Influence of linguistics and philosophy on each other

Language is the basis of philosophy. Through ages, there has been much debate and study into the relationship between the two fields of science. It is interesting to note how the followers of the two individual streams got influenced by the corresponding science. There were times when it wasn’t clear who was a philosopher and who was a linguist. The “Linguistic Turn” marks a turning point in the relationship between philosophy–philosophers and linguistics-linguists.

Influence of Linguistics on Philosophy

The beginning of the 20th century saw the growth of realization of the role of language in philosophy. It was found that linguistics had a more useful role other than being a toll to understand the human mind or a tool to philosophize. It was found that language theory had a major role in the philosophy of language, which in itself pretty much comprised the full discipline of philosophy. This period of realization of the importance of linguistics is termed as the period of the “linguistic turn. This refers to when philosophers began to accept that human perception of what is, is dependent on language; therefore it is important to understand language itself.

This theory was popularized by philosophers such as Frege, Wittengstein, Austin and Russel. They stopped taking language at face value, instead began asking questions into the character of it. For example, questions which would previously have been “What is satisfaction?” got revised to “What is the meaning of satisfaction?”

This linguistic turn greatly influenced philosophy at the time. It made philosophy more relatable with answer being more direct, instead of abstract. Advocates of the linguistic turn, began defining philosophy as being a certain kind of analysis of language – “the pursuit of meaning” (Schlick, 1932)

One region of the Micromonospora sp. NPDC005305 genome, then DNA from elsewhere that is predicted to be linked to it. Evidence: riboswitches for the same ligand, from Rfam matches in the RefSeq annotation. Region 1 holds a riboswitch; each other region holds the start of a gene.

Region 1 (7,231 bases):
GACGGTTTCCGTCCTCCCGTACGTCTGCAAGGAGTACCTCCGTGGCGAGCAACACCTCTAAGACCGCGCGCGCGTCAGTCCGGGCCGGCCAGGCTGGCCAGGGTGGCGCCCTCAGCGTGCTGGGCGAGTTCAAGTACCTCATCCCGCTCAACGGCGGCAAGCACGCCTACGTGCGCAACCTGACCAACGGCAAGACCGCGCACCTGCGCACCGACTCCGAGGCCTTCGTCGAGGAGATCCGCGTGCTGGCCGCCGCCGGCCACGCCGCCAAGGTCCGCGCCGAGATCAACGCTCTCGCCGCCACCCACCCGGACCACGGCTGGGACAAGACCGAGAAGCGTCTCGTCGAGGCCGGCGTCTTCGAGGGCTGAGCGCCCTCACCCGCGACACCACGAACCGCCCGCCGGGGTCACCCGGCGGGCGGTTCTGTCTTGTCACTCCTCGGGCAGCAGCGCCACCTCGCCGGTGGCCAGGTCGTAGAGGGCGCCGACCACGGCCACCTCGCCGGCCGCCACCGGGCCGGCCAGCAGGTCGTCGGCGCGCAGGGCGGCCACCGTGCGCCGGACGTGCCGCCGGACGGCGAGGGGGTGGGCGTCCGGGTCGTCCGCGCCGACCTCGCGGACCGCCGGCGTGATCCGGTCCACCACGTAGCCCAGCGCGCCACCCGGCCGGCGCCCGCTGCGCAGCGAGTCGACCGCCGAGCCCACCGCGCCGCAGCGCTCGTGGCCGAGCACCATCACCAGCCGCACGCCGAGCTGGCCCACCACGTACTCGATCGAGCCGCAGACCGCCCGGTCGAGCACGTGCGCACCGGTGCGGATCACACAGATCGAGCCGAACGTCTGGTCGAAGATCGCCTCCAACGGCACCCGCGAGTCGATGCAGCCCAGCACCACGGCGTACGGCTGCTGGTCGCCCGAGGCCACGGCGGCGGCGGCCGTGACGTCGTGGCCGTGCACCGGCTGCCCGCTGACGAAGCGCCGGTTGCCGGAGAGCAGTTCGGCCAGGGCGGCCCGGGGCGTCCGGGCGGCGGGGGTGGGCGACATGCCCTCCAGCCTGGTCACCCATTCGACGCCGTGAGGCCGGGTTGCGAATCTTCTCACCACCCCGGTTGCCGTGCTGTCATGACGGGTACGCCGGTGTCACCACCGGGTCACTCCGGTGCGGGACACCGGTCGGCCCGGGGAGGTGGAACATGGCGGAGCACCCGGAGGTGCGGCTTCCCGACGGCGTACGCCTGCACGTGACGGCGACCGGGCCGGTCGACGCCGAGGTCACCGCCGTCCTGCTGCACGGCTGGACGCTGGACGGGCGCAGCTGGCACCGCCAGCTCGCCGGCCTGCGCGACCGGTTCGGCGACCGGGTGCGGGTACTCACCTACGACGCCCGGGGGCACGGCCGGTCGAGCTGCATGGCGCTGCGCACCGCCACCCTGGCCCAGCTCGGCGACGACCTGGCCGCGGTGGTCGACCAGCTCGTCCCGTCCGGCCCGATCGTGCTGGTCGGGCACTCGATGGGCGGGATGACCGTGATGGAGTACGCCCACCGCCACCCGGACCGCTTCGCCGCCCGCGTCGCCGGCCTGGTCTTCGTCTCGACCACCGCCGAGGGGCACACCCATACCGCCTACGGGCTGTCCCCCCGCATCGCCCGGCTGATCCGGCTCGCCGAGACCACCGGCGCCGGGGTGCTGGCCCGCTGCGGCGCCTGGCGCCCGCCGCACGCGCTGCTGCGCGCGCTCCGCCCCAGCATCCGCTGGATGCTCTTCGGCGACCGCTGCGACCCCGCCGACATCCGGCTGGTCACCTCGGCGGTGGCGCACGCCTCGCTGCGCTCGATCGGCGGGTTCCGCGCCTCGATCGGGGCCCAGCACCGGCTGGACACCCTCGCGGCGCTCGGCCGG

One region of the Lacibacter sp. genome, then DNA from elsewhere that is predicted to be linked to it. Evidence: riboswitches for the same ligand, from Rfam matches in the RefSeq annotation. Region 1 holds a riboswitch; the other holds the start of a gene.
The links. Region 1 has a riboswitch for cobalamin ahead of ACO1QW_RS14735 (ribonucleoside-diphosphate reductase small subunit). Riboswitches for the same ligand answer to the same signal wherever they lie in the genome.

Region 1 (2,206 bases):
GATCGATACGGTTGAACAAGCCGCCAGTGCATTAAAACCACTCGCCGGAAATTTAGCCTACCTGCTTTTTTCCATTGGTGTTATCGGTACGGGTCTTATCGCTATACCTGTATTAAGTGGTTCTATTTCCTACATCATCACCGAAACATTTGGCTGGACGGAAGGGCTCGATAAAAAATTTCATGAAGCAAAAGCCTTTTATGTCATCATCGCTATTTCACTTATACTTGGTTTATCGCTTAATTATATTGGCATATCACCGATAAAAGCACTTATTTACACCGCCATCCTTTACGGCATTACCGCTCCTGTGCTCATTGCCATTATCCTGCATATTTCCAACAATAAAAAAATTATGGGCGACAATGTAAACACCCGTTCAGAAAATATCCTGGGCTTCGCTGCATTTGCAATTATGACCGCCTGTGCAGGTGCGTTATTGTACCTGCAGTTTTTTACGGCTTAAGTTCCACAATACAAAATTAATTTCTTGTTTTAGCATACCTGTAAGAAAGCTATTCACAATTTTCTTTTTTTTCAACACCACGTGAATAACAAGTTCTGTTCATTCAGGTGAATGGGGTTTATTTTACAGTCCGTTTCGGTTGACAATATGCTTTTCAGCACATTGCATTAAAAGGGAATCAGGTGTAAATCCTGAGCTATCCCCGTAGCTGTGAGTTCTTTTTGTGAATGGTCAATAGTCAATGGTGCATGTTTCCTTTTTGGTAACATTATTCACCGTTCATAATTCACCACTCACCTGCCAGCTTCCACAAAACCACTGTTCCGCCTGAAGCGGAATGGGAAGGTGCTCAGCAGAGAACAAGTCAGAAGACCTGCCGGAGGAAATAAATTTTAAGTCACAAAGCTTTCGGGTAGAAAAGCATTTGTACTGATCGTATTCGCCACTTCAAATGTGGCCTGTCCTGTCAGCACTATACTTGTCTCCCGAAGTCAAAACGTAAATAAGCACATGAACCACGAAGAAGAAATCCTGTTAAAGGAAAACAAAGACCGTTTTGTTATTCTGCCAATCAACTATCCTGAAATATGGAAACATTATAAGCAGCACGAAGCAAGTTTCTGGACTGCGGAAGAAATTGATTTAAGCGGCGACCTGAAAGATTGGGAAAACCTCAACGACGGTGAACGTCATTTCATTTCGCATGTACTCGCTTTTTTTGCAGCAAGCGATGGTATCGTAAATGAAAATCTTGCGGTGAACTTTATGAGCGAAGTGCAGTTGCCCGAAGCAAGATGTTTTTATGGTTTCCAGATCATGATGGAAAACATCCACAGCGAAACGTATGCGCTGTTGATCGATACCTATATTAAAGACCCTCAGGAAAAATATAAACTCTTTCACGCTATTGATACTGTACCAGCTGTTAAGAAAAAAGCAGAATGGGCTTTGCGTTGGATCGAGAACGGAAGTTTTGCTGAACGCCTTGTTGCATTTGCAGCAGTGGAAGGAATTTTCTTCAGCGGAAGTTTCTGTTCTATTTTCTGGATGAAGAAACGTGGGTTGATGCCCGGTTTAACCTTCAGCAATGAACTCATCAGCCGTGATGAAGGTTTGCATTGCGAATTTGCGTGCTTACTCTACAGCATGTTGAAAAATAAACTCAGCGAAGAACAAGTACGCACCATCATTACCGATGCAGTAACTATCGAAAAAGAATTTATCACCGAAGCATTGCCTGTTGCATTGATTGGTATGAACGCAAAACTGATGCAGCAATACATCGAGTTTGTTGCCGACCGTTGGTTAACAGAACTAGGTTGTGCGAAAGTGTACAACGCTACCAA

Influence of Philosophy on Linguistics

Philosophy plays a big part in the study of linguistics. The understanding and search for meaning forms a fundamental part of linguistics. Early semanticians could be considered specialists in this dual role. It was in the 20th century when the heirs of the ‘linguistic turn’ began to refer to subfields of philosophy like the Tarskin logical semantics and model theory. This approach gave the framework for units of meaning to be arranges as set-theoretical objects.

Traditional logic gave way to more modern and scientific models. Richard Montague (1974) proposed the acceptance of intensional logic to possible-word semantics to answer issues and debates relating to natural language which could otherwise not be explained by extensional logic. The concept of “possible-world” was first implicitly introduced by Rudolf Carnap (1957) and later explicitly by Saul Kripke (1963).

The concept of possible-world has since been much debated to such an extent that linguists-semanticians have begun morphing and looking like philosophers-metaphysicians. In certain instances semanticians have also explicitly postulated metaphysics.


Currently the disciplines of semantics and metaphysics (subfields of linguistics and philosophy respectively) are not completely independent of each other. It is a very common feature for the disciplines to take principles from the other to explain a particular subject matter. Overlapping does sometimes also cause confusion, but they do retain their own characteristics.